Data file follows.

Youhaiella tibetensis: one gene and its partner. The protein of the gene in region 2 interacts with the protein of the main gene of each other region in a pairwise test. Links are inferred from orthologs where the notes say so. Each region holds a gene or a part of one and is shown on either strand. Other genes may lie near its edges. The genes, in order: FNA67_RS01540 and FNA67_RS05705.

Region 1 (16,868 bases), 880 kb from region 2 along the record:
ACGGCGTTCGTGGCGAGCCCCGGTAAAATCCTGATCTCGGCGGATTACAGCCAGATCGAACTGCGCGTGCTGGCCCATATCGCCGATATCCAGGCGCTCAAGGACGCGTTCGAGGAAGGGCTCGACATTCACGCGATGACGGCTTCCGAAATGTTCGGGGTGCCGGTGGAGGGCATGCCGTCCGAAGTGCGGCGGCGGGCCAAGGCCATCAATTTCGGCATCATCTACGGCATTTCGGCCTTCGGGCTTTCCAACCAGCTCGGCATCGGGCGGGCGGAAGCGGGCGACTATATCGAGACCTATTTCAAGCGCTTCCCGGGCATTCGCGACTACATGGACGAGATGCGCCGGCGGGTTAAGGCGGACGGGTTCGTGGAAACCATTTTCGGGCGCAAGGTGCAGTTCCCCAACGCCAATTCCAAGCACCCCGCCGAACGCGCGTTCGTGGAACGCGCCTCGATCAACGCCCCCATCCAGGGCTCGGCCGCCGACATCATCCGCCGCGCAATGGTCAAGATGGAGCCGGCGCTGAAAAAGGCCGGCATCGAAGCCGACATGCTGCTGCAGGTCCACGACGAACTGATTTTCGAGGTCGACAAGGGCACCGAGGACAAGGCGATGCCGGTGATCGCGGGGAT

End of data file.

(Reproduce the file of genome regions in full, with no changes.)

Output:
Youhaiella tibetensis: one gene and its partner. The protein of the gene in region 2 interacts with the protein of the main gene of each other region in a pairwise test. Links are inferred from orthologs where the notes say so. Each region holds a gene or a part of one and is shown on either strand. Other genes may lie near its edges. The genes, in order: FNA67_RS01540 and FNA67_RS05705.

Region 1 (16,868 bases), 880 kb from region 2 along the record:
ACGGCGTTCGTGGCGAGCCCCGGTAAAATCCTGATCTCGGCGGATTACAGCCAGATCGAACTGCGCGTGCTGGCCCATATCGCCGATATCCAGGCGCTCAAGGACGCGTTCGAGGAAGGGCTCGACATTCACGCGATGACGGCTTCCGAAATGTTCGGGGTGCCGGTGGAGGGCATGCCGTCCGAAGTGCGGCGGCGGGCCAAGGCCATCAATTTCGGCATCATCTACGGCATTTCGGCCTTCGGGCTTTCCAACCAGCTCGGCATCGGGCGGGCGGAAGCGGGCGACTATATCGAGACCTATTTCAAGCGCTTCCCGGGCATTCGCGACTACATGGACGAGATGCGCCGGCGGGTTAAGGCGGACGGGTTCGTGGAAACCATTTTCGGGCGCAAGGTGCAGTTCCCCAACGCCAATTCCAAGCACCCCGCCGAACGCGCGTTCGTGGAACGCGCCTCGATCAACGCCCCCATCCAGGGCTCGGCCGCCGACATCATCCGCCGCGCAATGGTCAAGATGGAGCCGGCGCTGAAAAAGGCCGGCATCGAAGCCGACATGCTGCTGCAGGTCCACGACGAACTGATTTTCGAGGTCGACAAGGGCACCGAGGACAAGGCGATGCCGGTGATCGCGGGGAT